Brainology helps in understanding that the intelligence and abilities of students are not fixed since one can develop them by applying effort. Confidence in the ability to learn is gained when a growth mindset is present in students. It happens since they embrace challenges and then strive to learn more and be smarter. This makes them more resilient when difficulty comes their way, thus, they can achieve more. The following are my reactions to articles written about brain concepts.
Many scientific researches concentrate on the topic of brainology and the way a mind works. According to Dweck, in her article “Brainology”, there are various mindsets present in children (2021). She discusses two mindsets, which include fixed and growth mindsets. Intelligence is considered to be the key subject between the two and is viewed differently. According to her article, individuals with a fixed mindset tend to believe each person has a certain amount of intelligence, whereas those with a growth mindset believe that their intelligence can grow through effort. Dweck asserts that these mindsets can produce different outcomes when praised in diverse ways (Dweck, 2021). She tested this theory by researching two groups of kids by testing their intelligence quotient and then praising them. One was praised based on their effort and the other on their intelligence. Results revealed that those with a fixed mindset had difficulty in overcoming challenging tasks while those with a growth mindset accepted to encounter challenging tasks. Dweck, nevertheless, claims that the concept of growth is teachable to those with the belief that intelligence is fixed through motivation.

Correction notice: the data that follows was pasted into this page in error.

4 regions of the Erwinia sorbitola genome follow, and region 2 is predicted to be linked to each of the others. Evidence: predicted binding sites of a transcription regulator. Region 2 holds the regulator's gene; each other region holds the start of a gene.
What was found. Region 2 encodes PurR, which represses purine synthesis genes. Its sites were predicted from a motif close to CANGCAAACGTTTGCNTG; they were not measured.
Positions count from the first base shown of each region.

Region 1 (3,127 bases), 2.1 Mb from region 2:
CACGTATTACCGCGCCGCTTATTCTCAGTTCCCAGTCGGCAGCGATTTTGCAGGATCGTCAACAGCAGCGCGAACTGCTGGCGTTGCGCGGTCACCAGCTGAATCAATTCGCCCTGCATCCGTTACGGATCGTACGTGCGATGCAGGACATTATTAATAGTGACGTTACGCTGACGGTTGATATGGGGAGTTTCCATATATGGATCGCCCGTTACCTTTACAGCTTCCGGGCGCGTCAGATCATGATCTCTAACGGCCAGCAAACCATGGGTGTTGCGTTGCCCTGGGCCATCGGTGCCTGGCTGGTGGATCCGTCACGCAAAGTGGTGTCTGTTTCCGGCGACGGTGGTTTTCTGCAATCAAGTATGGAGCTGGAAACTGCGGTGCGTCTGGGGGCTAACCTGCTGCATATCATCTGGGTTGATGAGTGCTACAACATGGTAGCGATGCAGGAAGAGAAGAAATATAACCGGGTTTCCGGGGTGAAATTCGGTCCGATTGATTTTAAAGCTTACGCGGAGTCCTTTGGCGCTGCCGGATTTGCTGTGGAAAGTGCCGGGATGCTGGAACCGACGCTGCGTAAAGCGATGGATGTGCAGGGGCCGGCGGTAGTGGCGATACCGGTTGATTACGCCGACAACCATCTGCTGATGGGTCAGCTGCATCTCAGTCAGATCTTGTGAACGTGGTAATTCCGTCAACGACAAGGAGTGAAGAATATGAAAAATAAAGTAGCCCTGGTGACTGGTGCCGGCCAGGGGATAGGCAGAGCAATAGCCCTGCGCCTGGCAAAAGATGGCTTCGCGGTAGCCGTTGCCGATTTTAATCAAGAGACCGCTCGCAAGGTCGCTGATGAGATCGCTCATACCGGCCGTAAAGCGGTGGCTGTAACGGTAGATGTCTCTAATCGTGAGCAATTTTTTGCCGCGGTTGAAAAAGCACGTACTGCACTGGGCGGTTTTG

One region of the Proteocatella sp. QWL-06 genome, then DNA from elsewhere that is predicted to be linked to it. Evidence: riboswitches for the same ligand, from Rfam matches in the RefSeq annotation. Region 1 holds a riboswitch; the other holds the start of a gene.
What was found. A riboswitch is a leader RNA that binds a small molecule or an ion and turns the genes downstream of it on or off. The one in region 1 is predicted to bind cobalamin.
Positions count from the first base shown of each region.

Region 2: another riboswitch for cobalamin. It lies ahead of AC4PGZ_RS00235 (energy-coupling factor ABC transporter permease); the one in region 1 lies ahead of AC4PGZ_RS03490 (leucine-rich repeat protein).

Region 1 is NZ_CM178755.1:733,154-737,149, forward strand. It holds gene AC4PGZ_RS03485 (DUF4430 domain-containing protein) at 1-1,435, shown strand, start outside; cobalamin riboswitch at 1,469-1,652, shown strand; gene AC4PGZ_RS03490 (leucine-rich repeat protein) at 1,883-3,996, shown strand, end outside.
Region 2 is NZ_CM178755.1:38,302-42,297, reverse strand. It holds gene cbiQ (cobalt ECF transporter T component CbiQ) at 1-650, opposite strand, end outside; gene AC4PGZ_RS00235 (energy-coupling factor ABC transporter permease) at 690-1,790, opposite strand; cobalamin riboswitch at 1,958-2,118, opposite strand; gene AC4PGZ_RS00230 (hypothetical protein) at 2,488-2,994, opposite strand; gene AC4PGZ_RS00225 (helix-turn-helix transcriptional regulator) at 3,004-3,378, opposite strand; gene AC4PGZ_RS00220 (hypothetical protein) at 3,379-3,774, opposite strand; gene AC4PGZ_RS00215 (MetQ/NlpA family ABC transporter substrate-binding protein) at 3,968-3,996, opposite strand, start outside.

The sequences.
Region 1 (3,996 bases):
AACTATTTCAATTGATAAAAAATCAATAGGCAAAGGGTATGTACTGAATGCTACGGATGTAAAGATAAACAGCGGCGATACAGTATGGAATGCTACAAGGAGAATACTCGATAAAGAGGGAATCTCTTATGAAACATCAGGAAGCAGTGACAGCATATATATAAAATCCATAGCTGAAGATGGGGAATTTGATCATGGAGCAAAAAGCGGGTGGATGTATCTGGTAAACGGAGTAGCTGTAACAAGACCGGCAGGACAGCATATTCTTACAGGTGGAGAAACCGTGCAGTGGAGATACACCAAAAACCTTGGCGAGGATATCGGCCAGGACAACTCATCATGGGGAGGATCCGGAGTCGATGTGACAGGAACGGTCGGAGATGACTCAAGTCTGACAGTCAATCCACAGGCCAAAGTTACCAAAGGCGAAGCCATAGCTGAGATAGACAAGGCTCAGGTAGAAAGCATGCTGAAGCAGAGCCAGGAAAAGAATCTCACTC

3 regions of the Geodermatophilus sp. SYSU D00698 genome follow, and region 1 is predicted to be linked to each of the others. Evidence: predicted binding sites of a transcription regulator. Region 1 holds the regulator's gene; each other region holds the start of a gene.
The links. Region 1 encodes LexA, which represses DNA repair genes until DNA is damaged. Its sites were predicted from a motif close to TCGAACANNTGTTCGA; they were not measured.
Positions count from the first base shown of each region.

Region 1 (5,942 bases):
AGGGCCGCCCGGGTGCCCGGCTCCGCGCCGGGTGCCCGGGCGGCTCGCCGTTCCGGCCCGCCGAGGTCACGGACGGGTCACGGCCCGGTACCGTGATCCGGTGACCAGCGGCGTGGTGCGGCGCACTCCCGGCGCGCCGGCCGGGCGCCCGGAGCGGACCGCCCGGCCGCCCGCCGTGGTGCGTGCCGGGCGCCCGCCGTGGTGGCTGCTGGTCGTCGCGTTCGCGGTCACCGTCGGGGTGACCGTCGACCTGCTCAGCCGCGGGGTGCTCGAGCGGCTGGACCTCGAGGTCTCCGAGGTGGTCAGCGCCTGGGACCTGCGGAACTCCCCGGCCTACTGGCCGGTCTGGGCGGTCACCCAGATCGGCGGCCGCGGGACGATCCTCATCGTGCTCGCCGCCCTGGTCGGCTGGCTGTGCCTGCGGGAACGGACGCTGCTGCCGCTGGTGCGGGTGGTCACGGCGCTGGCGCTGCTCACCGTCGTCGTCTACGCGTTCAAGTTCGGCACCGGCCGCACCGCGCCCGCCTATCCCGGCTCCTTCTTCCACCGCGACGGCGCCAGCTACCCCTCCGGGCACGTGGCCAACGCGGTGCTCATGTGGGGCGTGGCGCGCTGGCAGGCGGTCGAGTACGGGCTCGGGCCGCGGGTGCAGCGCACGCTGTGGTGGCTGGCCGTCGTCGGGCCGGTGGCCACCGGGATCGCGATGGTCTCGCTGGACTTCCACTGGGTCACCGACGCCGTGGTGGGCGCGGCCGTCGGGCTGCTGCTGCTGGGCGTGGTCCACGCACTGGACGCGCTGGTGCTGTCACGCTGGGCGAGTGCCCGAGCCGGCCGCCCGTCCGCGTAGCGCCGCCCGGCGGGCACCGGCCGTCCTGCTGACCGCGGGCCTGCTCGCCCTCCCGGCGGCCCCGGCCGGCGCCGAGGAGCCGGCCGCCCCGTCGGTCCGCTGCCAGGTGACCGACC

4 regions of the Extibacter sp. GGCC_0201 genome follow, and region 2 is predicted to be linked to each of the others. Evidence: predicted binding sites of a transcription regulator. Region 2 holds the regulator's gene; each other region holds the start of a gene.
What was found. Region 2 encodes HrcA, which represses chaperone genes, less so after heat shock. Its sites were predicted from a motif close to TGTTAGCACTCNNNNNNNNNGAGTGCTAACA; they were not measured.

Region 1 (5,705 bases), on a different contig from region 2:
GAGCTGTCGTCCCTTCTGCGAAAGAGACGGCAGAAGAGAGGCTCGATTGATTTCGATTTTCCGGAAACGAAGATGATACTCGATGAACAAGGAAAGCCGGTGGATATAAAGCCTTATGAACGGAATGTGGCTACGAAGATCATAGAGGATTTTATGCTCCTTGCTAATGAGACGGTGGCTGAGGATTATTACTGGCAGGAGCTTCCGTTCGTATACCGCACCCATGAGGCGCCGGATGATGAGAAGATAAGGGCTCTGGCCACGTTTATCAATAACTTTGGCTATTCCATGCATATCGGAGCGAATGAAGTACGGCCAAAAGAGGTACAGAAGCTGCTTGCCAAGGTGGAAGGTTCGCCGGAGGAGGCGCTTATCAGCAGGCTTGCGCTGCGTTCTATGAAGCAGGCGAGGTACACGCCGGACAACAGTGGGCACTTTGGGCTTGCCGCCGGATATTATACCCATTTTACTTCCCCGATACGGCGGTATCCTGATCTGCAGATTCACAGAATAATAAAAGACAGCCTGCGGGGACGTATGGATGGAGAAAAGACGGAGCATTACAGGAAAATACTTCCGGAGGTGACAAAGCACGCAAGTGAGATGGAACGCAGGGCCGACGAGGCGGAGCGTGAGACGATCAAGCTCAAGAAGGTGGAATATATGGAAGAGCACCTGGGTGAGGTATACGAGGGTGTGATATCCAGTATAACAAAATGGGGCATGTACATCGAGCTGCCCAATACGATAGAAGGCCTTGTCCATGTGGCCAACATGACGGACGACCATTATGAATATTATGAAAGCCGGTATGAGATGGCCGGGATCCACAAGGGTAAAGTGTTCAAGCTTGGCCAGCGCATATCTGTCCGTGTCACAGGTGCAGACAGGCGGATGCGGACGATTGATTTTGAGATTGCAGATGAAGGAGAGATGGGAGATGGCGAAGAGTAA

I agree with Dweck’s ideology to some extent that those with a fixed mindset can be taught the idea of a growth mindset. I, however, do not agree with her general conclusion on her theory of inspiring motivation fully. From my experience, most of these mindsets had already been developed from the motivation received, and that was the driving factor in the first place.
In her article, Dweck clarifies the act of praising children and the outcome it produces from conducting research. Based on the research, she denotes how parents kept questioning her reasons why their kids were unable to work hard in school, and she wanted to know if praising the children was why they behaved that way (Burnette et al., 2020). According to the research, one needs to understand that there is an extrinsic motivation that is based on external rewards or punishments and intrinsic motivation that is based on personal satisfaction and enjoyment. Those with a fixed mindset are motivated to perform the best they can be based on the external reward received, whereas those with a growth mindset do so for personal satisfaction (Strader, 2019). I believe that the two mindsets are first motivated either intrinsically or extrinsically.
With regard to my partial agreement and disagreement with Dweck’s idea, from my experience, I was intrinsically motivated to be a business person before I developed the mindset I now have. The idea of my intrinsic motivation was to achieve the goal of creating jobs for youths in society. My biggest passion has been to be an entrepreneur no matter what, since my satisfaction is derived from being able to ensure the financial well being of youths. I, therefore, consider myself to bear traits of a growth mindset since I developed an intrinsic motivation first, then believed that I could obtain my satisfaction through dedication and effort. In conclusion, the type of mindset is dependent on the incentive that drives a person, and I would recommend this article to anyone who needs knowledge on mindsets.
Burnette, J. L., Hoyt, C. L., Russell, V. M., Lawson, B., Dweck, C. S., & Finkel, E. (2020). A growth mind-set intervention improves interest but not academic performance in the field of computer science. Social Psychological and Personality Science, 11(1), 107-116.
Dweck, C. S. (2021). Mindset: Changing the way you think to fulfill your potential. Deewang Aggarwal.
Strader, M. (2019). Growth mindset: What is it? Why do we need it? How do we get it? Educating Young Children: Learning and Teaching in the Early Childhood Years, 25(2), 29-31.